When Genevieve Balicki first moved to San Luis Obispo, she was a stay-at-home mom caring for her two young kids while her husband worked full time.
"We'd been here for a couple of years, and I just happened to be at a party for a friend, and this woman had on super soft leggings," Balicki remembers. "They were really bright colored, and she was like, 'You need to feel these.'"
Her friend told her the leggings were from a company called LuLaRoe. People can join and become "consultants," as the company calls them, and then sell merchandise from their homes—it sounded like the perfect gig for a stay-at-home mom.
- Cover Photo Courtesy Of Genevieve Balicki
- PRINTS AND PAYMENT LuLaRoe markets its clothing to potential sellers as an opportunity to support their family on their terms, "creating freedom through fashion."
"Then I just happened to see an advertisement for a [LuLaRoe] house party in Morro Bay," Balicki said. "I went and I bought a couple pairs of leggings, and I bought a maxi skirt."
While she was there, another consultant encouraged Balicki to try selling.
"She was also a stay-at-home mom, and her husband worked, and she was doing it from her house," Balicki said.
In early 2015, she decided to take the leap and buy her first box of LuLaRoe clothes to begin selling.
"I honestly got into it because I really loved wearing the clothes and they made me feel really good," Balicki said. "I liked the way they looked on my body, I liked how soft and comfortable they were. I felt like I could still look cute and run after my kids."
For Balicki and thousands of other women, LuLaRoe was an opportunity to stay at home with the kids while helping to support their families—to "create freedom from fashion," as LuLaRoe's website puts it. What distinguishes LuLaRoe from other fashion brands is that you can only buy the company's clothes from consultants.
Balicki sold for about two years. Through the experience, she made friends who she's still close with today, and she continued to wear the clothes even after she stopped selling.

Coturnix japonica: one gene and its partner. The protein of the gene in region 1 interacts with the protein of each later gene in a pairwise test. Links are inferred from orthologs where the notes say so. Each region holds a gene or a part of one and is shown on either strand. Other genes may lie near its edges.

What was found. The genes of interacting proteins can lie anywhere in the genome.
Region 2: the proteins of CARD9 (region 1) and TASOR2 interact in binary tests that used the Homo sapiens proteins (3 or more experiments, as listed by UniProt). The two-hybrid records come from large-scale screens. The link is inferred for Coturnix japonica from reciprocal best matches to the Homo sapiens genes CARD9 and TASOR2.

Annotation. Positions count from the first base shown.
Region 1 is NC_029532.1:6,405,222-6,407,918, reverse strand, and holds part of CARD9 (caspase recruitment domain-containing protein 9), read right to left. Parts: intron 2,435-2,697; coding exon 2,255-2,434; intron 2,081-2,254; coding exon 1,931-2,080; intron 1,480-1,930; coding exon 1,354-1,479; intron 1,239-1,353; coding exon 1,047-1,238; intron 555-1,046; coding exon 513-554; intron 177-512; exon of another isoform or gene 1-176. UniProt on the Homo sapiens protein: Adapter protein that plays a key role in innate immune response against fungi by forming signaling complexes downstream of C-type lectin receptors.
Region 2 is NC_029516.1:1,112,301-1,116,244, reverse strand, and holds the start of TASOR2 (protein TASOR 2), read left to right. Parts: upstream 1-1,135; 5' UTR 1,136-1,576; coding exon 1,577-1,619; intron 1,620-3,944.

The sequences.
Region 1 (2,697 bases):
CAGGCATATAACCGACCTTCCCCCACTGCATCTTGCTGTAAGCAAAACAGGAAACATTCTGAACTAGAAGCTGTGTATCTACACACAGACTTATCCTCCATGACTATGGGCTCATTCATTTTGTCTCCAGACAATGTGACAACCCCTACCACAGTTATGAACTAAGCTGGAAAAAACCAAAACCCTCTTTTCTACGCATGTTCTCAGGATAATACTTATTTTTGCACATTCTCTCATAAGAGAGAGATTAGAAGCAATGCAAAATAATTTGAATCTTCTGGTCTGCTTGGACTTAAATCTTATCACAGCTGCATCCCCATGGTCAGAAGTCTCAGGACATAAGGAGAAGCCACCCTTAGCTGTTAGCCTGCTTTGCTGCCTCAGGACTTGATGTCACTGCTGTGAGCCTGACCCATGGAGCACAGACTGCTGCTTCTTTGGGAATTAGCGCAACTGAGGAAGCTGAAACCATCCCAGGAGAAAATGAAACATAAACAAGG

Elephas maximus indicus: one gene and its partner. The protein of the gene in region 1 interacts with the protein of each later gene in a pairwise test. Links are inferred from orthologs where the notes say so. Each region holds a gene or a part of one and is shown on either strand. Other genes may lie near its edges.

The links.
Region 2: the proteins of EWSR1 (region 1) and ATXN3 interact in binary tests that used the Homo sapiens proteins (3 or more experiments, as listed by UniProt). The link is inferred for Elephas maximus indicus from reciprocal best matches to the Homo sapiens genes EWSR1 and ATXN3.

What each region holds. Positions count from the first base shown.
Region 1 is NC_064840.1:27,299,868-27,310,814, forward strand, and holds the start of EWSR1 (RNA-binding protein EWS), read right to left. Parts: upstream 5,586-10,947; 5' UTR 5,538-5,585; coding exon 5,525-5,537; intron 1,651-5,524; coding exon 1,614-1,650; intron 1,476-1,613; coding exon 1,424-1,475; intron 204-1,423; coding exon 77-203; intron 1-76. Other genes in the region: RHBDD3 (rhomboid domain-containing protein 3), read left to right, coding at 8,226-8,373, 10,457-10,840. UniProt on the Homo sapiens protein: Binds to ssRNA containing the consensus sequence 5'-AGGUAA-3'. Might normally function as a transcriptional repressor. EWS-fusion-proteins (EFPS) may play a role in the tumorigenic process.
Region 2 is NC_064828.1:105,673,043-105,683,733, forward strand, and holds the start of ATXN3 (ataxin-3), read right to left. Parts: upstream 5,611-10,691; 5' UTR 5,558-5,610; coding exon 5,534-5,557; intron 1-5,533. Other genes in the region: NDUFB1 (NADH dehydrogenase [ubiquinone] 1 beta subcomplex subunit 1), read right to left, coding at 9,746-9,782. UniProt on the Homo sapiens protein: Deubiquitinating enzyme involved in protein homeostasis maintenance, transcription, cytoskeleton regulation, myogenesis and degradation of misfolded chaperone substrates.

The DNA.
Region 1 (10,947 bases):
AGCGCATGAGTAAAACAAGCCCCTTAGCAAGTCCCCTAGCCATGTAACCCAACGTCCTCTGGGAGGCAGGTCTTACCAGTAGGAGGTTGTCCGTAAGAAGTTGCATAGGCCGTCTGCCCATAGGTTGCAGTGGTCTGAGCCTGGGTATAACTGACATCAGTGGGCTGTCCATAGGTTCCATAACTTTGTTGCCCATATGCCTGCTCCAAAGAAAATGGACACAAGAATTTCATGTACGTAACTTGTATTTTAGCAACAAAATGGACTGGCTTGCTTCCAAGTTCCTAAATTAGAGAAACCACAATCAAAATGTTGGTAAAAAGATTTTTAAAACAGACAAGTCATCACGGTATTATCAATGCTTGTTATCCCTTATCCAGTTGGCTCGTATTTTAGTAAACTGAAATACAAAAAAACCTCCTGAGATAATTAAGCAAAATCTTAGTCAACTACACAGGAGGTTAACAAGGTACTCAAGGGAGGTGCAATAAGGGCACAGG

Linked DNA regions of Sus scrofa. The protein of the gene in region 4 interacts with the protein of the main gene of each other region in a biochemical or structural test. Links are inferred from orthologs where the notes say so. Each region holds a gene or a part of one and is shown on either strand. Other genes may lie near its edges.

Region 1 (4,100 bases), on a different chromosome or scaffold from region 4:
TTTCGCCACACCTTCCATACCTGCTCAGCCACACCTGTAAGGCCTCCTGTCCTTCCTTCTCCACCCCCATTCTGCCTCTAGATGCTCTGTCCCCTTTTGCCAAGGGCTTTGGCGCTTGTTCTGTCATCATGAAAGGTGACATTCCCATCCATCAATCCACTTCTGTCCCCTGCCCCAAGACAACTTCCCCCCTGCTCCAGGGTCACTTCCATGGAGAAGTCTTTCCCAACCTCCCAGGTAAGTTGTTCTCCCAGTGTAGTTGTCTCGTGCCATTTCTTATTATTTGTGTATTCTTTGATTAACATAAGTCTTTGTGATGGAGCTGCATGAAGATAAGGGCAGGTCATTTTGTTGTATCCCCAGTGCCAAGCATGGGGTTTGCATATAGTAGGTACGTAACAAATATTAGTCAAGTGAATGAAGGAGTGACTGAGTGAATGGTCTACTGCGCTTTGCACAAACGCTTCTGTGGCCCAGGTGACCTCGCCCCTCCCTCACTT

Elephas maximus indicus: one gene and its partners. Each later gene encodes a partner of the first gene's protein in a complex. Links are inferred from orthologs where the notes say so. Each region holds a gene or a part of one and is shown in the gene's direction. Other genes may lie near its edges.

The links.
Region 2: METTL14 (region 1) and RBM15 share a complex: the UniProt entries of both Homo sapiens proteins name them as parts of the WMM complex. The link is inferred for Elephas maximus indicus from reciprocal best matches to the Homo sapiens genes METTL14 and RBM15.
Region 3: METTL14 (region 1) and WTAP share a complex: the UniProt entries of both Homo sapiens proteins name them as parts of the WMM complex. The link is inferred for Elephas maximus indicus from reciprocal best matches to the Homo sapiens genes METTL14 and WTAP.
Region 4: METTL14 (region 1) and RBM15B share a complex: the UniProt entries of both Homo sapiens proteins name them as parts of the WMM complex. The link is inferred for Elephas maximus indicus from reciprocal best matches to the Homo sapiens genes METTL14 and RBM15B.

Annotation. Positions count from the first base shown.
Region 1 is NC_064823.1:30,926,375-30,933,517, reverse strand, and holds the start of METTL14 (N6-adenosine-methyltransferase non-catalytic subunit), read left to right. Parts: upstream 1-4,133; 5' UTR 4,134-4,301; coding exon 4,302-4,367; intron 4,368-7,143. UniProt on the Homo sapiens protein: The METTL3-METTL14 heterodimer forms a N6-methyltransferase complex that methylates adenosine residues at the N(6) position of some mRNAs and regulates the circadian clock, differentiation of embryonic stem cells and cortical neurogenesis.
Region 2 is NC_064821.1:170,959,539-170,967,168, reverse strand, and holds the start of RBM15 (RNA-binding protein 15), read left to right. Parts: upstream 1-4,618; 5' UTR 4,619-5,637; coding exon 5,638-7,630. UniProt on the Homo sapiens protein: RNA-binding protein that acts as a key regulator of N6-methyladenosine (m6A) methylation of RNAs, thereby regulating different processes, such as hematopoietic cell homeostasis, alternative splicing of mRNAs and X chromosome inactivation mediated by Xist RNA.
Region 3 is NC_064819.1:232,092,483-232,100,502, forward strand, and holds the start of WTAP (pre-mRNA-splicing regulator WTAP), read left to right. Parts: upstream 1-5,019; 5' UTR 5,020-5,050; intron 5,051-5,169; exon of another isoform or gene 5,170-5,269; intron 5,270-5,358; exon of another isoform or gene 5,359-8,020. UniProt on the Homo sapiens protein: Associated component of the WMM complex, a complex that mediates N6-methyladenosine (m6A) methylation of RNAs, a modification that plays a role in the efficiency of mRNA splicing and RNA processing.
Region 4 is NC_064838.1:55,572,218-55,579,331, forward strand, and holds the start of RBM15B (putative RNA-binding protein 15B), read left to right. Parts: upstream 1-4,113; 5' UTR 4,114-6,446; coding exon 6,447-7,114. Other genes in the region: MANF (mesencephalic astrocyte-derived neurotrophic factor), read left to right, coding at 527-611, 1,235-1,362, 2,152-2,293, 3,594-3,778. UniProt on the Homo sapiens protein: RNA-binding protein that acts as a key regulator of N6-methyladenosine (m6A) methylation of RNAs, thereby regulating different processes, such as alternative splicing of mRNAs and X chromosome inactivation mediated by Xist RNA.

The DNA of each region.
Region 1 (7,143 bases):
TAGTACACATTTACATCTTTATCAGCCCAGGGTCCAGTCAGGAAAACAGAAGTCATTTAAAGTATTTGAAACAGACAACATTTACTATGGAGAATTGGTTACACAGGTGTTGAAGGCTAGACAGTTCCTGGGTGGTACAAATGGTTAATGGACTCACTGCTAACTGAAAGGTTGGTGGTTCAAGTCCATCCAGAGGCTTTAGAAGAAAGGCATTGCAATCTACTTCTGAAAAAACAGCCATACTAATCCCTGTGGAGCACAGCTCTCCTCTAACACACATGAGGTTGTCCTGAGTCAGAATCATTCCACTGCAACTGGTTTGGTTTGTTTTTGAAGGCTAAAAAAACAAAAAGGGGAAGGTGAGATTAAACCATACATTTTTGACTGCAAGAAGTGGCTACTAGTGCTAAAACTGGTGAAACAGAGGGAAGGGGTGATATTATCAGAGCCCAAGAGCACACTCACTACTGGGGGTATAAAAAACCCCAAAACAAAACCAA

But as the 2021 documentary LuLaRich reveals, others didn't have such a positive experience. What started as a way for moms to sell clothes, make money, and build a community, turned into what some call a textbook pyramid scheme.
As consultants recruited more sellers to join LuLaRoe, they could move up into higher tiers and titles: first a trainer, then a coach, and finally a mentor. The higher up you got, the more money you'd make in commissions off your recruits—but not based on the items they sold. Rather, the bonuses were based on the amount of inventory your recruits purchased from LuLaRoe.
"A multi-level marketing company can recruit people and be a legitimate business," Refinery29 explains in its mini-documentary, Inside LulaRoe: Why Women Left The MLM. "The issue, according to the FTC [Federal Trade Commission], is whether you're making money solely from what your recruits purchase, rather than sell."
The Refinery29 documentary follows three women who moved up the LuLaRoe ranks, at one time making tens of thousands of dollars in bonuses a month. They were encouraged to invest much of that money back into the business, buying more inventory from LuLaRoe.
But then LuLaRoe changed its bonus structure in mid-2017 to abide by FTC regulations—and due to mounting public scrutiny—Refinery29 reported. Bonuses were now calculated based on what was sold, which led to huge cuts in paychecks, and women who had worked their way up were suddenly struggling.